Some of Okinawan seen as spies in the Japanese Imperial Army documents during the Battle of Okinawa

Some of Okinawan seen as spies in the Japanese Imperial Army documents during the Battle of Okinawa

Shinobu Yoshihama held a lecture to mark the 69th anniversary of the end of the Battle of Okinawa at the Okinawa Prefectural Museum & Art Museum in Naha on June 15.


June 16, 2014 Ryukyu Shimpo

Okinawa International University Professor Shinobu Yoshihama held a lecture to mark the 69th anniversary of the end of the Battle of Okinawa at the Okinawa Prefectural Museum & Art Museum in Naha on June 15. He talked about what the testimonies of local citizens and the Japanese Imperial Army documents revealed about the war. About 160 people took part in the lecture and listened intently to what Yoshihama said.

Yoshihama said, “After the battle of Okinawa, there have been turning points in Okinawan history, such as Okinawa’s reversion to Japanese sovereignty and erection of the Cornerstone of Peace memorial. On these occasions, the prefectural and municipal governments published history books.” He went on to say, “Every time historical events have occurred, Okinawan people have reflected on the Battle of Okinawa and thought about the future.”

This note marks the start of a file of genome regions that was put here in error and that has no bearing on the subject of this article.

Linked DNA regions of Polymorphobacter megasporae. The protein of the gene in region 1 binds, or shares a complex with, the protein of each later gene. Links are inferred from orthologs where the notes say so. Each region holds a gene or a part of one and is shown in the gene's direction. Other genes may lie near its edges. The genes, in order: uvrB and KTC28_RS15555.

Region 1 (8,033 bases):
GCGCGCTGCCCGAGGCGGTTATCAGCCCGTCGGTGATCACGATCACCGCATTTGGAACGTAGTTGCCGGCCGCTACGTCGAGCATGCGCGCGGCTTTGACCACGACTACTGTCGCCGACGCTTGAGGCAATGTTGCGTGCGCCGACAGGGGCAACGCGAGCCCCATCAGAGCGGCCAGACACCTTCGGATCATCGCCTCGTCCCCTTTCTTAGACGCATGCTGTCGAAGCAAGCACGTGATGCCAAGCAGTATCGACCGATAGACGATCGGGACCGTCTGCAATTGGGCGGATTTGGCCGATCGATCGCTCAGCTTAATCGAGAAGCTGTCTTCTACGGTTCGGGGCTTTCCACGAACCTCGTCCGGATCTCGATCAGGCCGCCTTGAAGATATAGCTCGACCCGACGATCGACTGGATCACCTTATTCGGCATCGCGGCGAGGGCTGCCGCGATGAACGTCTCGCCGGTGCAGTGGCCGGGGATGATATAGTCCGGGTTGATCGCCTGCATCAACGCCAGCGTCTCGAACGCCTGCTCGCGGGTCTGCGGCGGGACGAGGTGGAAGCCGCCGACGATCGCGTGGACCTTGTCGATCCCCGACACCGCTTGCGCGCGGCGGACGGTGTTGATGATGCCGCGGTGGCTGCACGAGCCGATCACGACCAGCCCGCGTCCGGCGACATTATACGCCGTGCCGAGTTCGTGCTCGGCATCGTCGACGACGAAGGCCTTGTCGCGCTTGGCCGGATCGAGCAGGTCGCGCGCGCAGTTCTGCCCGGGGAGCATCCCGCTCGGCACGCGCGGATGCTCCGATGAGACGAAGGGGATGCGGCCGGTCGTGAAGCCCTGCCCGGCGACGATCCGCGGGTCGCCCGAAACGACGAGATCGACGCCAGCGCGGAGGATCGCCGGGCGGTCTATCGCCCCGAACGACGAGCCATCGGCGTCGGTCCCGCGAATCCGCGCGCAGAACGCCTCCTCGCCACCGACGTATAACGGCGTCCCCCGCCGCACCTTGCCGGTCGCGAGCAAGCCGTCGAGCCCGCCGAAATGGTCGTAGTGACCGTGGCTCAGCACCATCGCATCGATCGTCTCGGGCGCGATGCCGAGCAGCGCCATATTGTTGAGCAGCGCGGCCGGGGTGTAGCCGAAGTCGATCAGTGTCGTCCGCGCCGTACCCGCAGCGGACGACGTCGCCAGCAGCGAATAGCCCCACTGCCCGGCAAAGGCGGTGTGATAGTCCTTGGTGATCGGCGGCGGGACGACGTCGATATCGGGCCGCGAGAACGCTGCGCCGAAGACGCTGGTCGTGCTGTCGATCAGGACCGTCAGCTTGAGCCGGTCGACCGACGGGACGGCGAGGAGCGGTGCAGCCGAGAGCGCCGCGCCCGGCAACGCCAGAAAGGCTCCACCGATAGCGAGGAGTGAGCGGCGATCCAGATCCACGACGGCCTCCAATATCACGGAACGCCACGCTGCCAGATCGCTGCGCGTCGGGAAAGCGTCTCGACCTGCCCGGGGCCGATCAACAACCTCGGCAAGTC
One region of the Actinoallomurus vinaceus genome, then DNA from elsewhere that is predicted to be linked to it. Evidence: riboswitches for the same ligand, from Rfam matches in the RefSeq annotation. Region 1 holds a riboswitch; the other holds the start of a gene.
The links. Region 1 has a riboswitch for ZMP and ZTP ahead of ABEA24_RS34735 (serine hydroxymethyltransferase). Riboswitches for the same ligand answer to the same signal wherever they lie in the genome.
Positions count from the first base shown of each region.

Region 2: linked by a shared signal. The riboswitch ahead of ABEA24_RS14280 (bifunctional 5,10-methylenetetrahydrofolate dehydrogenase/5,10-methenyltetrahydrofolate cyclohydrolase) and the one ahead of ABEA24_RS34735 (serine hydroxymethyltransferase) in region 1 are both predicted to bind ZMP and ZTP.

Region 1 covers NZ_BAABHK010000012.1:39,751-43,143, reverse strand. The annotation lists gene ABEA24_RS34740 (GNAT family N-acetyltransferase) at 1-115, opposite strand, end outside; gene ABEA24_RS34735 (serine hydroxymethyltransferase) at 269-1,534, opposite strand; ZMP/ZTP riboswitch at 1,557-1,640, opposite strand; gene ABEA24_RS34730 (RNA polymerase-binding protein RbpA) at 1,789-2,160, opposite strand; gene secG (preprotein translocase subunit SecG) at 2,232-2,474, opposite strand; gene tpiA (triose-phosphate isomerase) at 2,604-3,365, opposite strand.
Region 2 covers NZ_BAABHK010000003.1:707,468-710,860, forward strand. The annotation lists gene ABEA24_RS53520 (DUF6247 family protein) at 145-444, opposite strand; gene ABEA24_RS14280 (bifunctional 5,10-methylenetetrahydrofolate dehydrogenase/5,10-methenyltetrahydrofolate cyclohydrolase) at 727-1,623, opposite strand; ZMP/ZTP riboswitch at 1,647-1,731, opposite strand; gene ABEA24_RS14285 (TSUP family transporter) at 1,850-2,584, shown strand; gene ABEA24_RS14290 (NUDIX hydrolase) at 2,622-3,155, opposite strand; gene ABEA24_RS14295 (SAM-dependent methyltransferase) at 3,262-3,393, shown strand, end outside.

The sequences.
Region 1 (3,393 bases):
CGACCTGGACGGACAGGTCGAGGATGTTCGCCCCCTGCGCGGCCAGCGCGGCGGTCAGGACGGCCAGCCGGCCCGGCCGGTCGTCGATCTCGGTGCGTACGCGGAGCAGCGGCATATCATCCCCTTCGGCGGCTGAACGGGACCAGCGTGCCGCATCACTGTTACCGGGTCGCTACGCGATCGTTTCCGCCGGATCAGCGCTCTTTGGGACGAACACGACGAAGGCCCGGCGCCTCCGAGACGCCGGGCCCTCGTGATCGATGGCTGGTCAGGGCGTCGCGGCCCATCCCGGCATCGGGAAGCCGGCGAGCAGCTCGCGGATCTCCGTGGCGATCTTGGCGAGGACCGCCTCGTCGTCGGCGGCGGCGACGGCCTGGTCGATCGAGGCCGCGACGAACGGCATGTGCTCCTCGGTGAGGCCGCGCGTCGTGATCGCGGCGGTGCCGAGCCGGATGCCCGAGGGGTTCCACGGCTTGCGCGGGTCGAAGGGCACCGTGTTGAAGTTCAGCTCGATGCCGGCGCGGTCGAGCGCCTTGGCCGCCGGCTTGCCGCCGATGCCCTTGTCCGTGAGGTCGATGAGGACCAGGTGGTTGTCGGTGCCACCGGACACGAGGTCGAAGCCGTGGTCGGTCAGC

Yoshihama introduced the Japanese Imperial Army documents, in which they suspected some of the Okinawan residents who fled from the Nakagami district, and asked about the location of shelters and troops, as spies for the U.S. military. He said, “The residents who fled from Ginowan and Kitanakagusuku testified that the Japanese Imperial Army suspected them as spies. I did not know why the army did so until I read their documents.”

A student who attended the talk, Yurino Oshiro, from Itoman, said, “I think the army documents were intriguing because I used to read many documents written only by the local residents. It is important to see the Battle of Okinawa from a new perspective.”

(English translation by T&CT)

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